In keeping with the salad theme, I added some Copper Fennel (Foeniculum vulgare) to the arrangement. The vase is a junk store silverplate heirloom from my mother, gaining patina (rust) with every use.

Here is the Papaya update: More surprises, six fruit so far. I think there will be more.20190303_162431

Bromeliads for South Florida Gardens

I first encountered Bromeliads as houseplants in the 1980’s. Winter Gardens, Atrium and Interiorscaping were popular indoors in Shopping Malls and Office Buildings. At the time, I worked for a large Architectural firm as a Landscape Architect and designed these gardens using flowering Bromeliads as color beds in large planted areas. The Bromeliads I used primarily in these indoor plantings were Aechmea fasciata (left) and Guzmanias on the right.

 

 

Many years later, my husband and I relocated to the Treasure Coast of Florida. I was excited to learn about all the Bromeliads I could use in my garden. Houseplants rule the outdoors in South Florida. Now I have Guzmanias and Aechmea fasciatas  in my garden.

Bromeliads have a broad range of appearance. They range from highly colored foliage with flowers prized in our gardens to Spanish Moss hanging from Oak trees common in the Deep South. Bromeliads may also be found at the supermarket in the form of a Pineapple. Some are epiphytes living on trees (Spanish Moss) others are considered terrestrial and root into the ground. Bromeliads use specialized cells to collect water from the air, they also use cups to collect rainwater and derive nutrients from debris collected in the cup.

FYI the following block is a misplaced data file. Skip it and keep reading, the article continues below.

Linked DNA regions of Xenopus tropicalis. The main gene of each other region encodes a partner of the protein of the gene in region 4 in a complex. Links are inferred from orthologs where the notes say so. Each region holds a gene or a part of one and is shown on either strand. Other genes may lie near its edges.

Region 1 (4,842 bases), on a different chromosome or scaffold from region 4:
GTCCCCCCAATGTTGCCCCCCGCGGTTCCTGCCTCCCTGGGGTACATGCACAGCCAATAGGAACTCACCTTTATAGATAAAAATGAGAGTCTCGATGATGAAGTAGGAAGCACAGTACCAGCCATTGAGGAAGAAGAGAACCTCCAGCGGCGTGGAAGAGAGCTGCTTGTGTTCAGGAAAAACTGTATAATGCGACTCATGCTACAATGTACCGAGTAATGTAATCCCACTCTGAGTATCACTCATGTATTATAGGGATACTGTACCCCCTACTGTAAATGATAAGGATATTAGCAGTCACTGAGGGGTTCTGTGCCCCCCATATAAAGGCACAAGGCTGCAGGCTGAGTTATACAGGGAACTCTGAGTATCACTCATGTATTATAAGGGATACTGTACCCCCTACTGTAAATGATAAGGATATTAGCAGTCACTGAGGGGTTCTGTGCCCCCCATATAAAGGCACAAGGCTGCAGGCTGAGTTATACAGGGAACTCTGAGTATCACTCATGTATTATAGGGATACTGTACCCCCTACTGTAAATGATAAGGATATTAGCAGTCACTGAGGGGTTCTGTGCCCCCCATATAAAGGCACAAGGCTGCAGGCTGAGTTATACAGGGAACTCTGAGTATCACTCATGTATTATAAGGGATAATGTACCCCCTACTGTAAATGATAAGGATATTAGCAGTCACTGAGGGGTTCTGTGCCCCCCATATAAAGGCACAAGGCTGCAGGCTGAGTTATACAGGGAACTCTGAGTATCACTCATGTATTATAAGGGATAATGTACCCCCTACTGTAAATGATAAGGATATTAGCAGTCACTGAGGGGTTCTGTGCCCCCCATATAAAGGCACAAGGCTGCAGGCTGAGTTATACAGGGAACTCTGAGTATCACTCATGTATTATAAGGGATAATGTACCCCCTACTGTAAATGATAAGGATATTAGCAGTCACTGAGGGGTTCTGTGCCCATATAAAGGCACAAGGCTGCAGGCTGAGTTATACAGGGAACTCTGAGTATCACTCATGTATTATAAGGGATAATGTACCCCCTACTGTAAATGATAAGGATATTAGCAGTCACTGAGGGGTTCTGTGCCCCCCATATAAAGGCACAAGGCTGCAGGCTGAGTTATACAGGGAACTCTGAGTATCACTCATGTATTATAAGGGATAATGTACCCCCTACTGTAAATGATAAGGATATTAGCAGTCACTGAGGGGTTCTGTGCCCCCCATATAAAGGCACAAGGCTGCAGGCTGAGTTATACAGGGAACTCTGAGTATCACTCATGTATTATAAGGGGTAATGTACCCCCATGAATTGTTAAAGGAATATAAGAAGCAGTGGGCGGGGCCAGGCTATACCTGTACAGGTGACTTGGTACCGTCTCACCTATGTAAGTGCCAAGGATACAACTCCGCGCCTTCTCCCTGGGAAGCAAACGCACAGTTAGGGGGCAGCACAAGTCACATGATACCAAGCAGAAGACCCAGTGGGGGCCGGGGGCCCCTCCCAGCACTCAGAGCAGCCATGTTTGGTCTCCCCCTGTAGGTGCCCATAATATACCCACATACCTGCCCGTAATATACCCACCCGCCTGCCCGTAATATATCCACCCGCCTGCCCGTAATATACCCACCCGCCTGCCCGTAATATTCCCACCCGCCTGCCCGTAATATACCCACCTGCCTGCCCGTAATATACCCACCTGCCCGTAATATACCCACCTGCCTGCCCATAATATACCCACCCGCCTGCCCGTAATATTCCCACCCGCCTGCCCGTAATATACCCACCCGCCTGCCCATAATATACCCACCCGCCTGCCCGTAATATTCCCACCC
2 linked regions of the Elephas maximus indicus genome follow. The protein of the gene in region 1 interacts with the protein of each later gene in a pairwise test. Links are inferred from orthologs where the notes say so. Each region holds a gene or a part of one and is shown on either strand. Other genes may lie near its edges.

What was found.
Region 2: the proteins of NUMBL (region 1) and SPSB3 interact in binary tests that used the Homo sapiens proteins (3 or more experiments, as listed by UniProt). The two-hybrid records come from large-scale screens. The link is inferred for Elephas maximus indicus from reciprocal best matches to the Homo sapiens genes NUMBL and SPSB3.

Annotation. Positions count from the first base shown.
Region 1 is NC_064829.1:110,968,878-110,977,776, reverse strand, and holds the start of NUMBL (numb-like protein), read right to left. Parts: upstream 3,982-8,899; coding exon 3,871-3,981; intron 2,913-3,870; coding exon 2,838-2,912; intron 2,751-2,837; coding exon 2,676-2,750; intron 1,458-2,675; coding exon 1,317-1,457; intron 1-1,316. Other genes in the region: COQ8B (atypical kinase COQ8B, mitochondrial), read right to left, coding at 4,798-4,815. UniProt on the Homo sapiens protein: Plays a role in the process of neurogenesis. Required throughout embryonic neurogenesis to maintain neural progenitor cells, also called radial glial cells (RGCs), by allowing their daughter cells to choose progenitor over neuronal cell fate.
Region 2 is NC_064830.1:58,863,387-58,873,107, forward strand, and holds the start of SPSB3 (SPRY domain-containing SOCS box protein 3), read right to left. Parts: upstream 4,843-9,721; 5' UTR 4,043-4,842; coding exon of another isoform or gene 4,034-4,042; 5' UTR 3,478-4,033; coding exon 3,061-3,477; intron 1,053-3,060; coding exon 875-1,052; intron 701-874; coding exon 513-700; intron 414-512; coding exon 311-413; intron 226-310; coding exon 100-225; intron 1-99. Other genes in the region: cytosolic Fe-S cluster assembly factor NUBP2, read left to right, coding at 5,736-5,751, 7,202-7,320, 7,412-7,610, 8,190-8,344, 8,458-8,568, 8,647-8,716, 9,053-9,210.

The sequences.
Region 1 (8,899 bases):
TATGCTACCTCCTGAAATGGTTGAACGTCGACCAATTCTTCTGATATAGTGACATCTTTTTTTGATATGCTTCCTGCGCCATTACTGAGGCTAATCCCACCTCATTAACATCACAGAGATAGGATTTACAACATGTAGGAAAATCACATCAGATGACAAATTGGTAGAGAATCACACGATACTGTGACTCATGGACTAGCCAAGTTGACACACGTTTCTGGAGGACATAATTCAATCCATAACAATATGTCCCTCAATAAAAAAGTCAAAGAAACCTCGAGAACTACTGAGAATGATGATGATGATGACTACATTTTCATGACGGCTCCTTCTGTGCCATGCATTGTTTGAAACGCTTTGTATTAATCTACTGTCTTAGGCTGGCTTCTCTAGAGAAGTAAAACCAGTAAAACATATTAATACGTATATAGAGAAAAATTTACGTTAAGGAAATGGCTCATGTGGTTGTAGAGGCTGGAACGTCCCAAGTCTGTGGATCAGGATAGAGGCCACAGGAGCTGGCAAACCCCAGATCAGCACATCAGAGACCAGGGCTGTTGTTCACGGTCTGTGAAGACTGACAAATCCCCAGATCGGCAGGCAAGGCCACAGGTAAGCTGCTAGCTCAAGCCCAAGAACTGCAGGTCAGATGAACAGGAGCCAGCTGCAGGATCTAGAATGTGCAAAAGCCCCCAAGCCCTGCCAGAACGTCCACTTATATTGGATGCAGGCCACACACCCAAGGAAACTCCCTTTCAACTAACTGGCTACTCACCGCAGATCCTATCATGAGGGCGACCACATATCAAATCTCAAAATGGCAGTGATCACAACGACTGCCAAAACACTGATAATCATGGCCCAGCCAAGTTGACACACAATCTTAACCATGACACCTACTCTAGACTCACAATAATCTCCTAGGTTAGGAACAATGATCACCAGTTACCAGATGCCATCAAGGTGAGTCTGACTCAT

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While we have several native Bromeliads in Florida (Tillandsias for the most part), most of the showy ones we use in our gardens are from further south in the tropical Americas, many of my favorites hail from Brazil. These are easy to grow, tough plants that lend a tropical touch to our gardens. I use them as the icing in the garden, like using flowering perennials further north.

Being of different origins than most perennials, Bromeliads require a bit of understanding-the plant originally purchased eventually will flower and die. This is called the mother plant generally. The mother plant flowers, then begins to decline; offshoots called pups then appear around the plant. Pups can be left in place around the mother or clipped off when they reach a third the size of the mother plant. Pups removed may be replanted and usually require staking or a rock to hold them in place until they are established. Aechmea ‘Chiantinii Surprise’ with pups.